Photo of the Week
June 7, 2020



This week we have a really great photo of four movers and shakers of the Panama Canal.  This is the first photo I have seen with Ernest "Red" Hallen in the photo.  All the old Panama Canal photos with the black boarder on the bottom with a description were photos that Ernest "Red" Hallen took.

Like most photographers, Ernest ďRedĒ Hallen seldom was in front of the camera.  In this rare photograph, taken September 13, 1927, he is seen, at the far left in this photo. At first I thought the order of names was L-R until I did some research on the other men.  The others in the group and their titles at that time are: L-R  Ernest "Red" Hallen, Official Photographer, John.G Claybourn, Superintendent of Dredging Division; C.M. Butters, Assistant Engineer; and R.E. Snediker, Captain of Grader. The person who wrote the description in the black boarder should have put Hallen's name first.  There will be more about the other men in the future..

In 1907, Hallen was appointed the official photographer by the Isthmian Canal Commission (ICC), the American administration body overseeing the Canal. He produced more than 16,000 images during his 30-year career. The ICC wanted a systematic documentation of the work in Panama, however Hallenís images are more than mere documents. Until his retirement in 1937, Hallenís views were the primary means by which Americans and the world experienced the great engineering feat and documented one of the United State's greatest engineering accomplishments.  These step by step captures in time by his camera tell a magnificent story.

Images of the Culebra Cut (or Gaillard Cut) comprise the bulk of Hallenís work.  Engineers and workers carved out a valley through the Continental Divide ridge linking Gatun Lake and the Bay of Panama, and the Atlantic and Pacific Oceans. In addition to the Culebra Cut, there are also photographs of the construction of the Gatun, Miraflores, and Pedro Miguel locks, which raise and lower ships between the main elevation of the Canal and sea level. Photographs of the tugboat Gatun, the first to traverse the Gatun locks on September 26, 1913, demonstrate the excitement surrounding the complex project.

Hallen did more than document the engineering and construction of the Canal. He also photographed changes taking place in Panama City during this time. Notable examples are two photographs of North Avenue, before and after paving in 1907. He turned his camera to ruins of Old Panama, the first European settlement on the Pacific, founded in 1519, and to Taboga Island, which housed the ICCís hospital and clubhouse.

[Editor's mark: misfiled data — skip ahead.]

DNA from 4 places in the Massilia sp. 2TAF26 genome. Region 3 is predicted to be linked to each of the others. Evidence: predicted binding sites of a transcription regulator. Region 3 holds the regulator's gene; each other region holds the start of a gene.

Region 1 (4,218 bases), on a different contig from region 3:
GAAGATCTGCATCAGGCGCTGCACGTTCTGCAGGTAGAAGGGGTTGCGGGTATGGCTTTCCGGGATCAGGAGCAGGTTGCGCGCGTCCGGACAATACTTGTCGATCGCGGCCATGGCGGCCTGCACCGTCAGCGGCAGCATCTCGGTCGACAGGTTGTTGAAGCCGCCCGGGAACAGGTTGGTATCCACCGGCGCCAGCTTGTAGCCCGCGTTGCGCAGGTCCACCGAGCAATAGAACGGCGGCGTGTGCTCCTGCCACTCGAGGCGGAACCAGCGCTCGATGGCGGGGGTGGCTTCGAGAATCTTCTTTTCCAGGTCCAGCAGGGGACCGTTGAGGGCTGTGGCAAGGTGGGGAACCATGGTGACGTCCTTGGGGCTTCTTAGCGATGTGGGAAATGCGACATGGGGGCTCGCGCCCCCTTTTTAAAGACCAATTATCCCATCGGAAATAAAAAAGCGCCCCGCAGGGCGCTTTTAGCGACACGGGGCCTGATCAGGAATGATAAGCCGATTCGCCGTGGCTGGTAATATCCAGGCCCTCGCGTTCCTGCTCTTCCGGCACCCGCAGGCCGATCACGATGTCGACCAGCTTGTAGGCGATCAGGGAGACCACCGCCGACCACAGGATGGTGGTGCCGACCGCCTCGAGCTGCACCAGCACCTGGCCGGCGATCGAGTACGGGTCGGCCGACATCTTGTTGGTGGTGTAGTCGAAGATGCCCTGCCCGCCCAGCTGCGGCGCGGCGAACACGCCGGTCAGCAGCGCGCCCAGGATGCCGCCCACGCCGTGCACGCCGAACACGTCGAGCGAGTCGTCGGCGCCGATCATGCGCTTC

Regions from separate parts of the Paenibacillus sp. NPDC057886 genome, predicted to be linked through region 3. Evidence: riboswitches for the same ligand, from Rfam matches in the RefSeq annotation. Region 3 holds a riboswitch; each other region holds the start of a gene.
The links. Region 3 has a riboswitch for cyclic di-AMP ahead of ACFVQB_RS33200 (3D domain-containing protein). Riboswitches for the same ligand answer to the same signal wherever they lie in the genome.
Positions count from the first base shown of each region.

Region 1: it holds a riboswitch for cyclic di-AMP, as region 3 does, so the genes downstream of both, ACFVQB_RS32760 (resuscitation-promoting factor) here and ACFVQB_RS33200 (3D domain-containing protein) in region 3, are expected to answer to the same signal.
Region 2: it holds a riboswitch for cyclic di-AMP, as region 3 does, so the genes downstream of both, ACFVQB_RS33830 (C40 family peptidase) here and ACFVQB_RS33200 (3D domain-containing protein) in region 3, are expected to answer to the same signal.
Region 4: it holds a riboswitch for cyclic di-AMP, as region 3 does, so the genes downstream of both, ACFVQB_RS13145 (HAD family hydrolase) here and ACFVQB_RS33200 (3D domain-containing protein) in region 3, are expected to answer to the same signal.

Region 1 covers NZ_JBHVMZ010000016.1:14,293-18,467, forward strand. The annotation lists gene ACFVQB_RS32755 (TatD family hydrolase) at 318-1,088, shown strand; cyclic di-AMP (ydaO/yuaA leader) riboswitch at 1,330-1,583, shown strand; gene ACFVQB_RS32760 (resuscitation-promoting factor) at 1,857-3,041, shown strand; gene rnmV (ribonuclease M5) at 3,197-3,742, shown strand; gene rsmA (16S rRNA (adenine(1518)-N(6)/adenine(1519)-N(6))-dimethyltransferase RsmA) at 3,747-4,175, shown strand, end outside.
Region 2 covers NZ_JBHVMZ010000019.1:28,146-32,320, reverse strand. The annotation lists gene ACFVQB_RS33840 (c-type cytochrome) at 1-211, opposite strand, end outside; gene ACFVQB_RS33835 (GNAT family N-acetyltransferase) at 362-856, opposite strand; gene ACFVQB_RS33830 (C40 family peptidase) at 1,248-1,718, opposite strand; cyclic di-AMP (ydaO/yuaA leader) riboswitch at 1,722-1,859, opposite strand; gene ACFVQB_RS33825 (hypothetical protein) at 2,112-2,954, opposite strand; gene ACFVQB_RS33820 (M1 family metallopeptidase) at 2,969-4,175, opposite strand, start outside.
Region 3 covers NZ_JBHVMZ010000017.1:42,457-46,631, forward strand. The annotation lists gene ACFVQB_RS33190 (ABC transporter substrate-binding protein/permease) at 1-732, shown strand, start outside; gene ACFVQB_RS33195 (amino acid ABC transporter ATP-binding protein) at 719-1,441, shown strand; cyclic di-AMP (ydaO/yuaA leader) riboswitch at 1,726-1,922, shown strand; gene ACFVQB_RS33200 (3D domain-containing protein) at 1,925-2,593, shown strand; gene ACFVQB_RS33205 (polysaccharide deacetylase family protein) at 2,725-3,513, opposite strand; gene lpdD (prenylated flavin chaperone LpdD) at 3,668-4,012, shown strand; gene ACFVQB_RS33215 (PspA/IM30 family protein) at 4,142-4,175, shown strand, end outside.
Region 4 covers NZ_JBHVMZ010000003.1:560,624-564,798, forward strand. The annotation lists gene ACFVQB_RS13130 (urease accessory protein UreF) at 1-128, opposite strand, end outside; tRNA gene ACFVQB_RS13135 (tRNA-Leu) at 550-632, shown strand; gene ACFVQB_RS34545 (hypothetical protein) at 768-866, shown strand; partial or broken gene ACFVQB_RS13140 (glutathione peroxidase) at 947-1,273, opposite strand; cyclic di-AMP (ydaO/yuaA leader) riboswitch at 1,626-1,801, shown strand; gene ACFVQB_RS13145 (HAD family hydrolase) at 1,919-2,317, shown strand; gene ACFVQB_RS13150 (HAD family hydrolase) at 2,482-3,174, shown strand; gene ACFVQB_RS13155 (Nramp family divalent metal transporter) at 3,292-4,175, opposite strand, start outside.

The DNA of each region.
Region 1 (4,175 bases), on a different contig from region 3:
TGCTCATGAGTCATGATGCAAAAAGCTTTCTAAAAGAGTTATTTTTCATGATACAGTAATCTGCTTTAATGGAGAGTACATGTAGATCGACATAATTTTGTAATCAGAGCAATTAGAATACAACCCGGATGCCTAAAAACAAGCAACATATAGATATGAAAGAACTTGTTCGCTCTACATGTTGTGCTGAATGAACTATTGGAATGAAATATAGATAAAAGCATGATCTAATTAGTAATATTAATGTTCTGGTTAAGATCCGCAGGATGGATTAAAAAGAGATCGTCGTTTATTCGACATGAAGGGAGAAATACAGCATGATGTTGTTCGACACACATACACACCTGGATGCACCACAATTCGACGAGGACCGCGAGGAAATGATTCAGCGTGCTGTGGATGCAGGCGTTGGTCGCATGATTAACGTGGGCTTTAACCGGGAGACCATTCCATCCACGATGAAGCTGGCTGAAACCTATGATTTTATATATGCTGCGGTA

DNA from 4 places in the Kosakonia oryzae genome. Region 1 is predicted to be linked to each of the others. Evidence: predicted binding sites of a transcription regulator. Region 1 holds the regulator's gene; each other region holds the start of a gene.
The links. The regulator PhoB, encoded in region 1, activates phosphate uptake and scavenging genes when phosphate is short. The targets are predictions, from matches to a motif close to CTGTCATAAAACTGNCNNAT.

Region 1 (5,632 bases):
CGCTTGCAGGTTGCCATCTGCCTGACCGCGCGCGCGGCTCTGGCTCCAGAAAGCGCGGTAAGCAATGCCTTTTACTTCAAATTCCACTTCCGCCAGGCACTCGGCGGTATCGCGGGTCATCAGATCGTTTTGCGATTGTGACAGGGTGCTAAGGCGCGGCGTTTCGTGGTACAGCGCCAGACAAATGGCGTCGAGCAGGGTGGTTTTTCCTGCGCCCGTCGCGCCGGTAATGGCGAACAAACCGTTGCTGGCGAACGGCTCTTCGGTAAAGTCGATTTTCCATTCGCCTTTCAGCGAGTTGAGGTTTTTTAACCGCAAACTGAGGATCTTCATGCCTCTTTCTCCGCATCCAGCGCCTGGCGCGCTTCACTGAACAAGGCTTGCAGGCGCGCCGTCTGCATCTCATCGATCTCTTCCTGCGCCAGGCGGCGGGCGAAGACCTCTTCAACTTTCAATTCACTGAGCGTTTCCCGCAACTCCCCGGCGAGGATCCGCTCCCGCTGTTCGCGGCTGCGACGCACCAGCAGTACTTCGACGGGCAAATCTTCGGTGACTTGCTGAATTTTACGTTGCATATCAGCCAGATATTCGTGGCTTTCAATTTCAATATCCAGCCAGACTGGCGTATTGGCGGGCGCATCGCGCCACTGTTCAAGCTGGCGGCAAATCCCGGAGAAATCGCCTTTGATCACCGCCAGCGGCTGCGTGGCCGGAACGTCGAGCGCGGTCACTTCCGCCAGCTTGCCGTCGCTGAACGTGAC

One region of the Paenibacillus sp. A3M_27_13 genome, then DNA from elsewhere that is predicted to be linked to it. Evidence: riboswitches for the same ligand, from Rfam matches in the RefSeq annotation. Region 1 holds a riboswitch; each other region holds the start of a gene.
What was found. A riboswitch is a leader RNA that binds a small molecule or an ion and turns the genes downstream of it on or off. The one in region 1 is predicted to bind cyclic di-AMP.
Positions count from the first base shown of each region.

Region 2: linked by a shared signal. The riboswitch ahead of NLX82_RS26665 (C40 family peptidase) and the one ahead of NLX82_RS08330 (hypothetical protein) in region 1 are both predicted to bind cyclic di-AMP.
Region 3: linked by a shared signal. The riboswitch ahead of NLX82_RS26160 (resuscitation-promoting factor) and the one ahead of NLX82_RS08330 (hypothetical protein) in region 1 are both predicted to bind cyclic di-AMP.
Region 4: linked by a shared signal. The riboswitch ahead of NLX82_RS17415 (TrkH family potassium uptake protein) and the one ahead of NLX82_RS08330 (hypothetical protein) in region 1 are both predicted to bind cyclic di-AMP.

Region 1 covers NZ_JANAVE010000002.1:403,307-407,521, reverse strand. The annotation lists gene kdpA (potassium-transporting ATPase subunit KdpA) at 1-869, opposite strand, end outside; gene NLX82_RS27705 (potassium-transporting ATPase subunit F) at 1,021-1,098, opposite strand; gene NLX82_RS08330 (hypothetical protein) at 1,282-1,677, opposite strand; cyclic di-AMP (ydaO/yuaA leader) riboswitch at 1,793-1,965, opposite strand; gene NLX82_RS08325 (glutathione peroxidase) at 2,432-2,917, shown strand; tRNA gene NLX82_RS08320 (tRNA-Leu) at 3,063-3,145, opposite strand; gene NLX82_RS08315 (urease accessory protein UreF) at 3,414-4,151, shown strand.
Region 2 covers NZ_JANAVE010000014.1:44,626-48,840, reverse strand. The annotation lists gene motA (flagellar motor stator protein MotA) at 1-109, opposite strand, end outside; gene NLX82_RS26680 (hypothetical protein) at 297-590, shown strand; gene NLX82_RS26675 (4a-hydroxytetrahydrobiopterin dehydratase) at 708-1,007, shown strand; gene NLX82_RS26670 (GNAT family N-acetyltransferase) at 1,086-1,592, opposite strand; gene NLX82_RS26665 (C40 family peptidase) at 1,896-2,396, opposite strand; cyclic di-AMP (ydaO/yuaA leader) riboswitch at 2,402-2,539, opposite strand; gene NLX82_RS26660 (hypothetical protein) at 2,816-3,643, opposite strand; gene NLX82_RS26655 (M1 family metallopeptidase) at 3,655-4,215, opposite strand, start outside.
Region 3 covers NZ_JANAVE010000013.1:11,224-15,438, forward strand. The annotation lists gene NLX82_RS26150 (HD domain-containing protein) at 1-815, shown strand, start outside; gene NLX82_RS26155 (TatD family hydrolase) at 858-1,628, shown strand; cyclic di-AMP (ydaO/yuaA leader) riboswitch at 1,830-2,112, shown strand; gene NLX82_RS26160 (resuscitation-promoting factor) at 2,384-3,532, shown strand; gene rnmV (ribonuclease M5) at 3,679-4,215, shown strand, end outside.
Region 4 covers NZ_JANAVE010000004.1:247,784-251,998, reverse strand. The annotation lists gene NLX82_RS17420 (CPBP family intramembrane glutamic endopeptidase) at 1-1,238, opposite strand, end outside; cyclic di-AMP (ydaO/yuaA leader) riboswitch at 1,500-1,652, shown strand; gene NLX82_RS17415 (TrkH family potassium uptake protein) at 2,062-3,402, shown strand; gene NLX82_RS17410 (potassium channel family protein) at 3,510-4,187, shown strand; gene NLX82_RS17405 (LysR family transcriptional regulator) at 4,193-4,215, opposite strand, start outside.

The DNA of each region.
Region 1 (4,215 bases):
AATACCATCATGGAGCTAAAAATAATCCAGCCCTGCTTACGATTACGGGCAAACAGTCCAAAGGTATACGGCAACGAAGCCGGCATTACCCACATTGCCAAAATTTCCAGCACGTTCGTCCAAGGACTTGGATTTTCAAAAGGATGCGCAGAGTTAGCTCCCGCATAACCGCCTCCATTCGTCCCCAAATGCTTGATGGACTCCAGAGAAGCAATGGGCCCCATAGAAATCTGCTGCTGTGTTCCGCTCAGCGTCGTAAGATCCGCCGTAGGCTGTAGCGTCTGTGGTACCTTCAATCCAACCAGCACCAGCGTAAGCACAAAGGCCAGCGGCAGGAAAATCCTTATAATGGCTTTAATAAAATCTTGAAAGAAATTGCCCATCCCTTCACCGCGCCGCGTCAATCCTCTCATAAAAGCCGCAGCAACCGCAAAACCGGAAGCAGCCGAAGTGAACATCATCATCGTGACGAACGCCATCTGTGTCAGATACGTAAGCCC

Before the film era and way before the digital era, photographic emulsions were made on glass supports, known as glass plate negatives.  I  spent hours in the basement of the Administration Building in Balboa going through the Hallen glass plate negatives that were stored there in filing cabinets.  My interest in the negatives during those days was to find potential areas to dig antique bottles and relics from the Canal Construction Days by studying where houses were.  I would write down the number of the glass negative and take the list to the Graphics Branch in the same basement to order prints.  These glass plate negatives were all 8 x 10 inch in size.  Because the glass plate negative was this large (compared to a 35mm negative) the 8 x 10 inch negative produced a very detailed and sharp image.  I can take one of Hallen's detailed photos today and scan it at 1200 dpi, I can zoom in and study in detail what is going on in the photo capture.

A thought just came to me.  How did Hallen carry the plate negatives when he would climb into or onto very remote and rough areas.  He had to be very careful not to break the glass or expose the chemical on the glass negative while taking the glass negative in and out of the camera.  He was indeed a remarkable man and historically significant in the history of the American Canal Construction and post construction. 

Hallen was awarded the Roosevelt Medal with two bars.  Medal #3074, Bar 1 #1884, Bar 2 #1299.  His wife was Maude Hallen and they had two daughters.  Hallen was born in 1875 and died in 1947.  Arrived in Panama in 1907.


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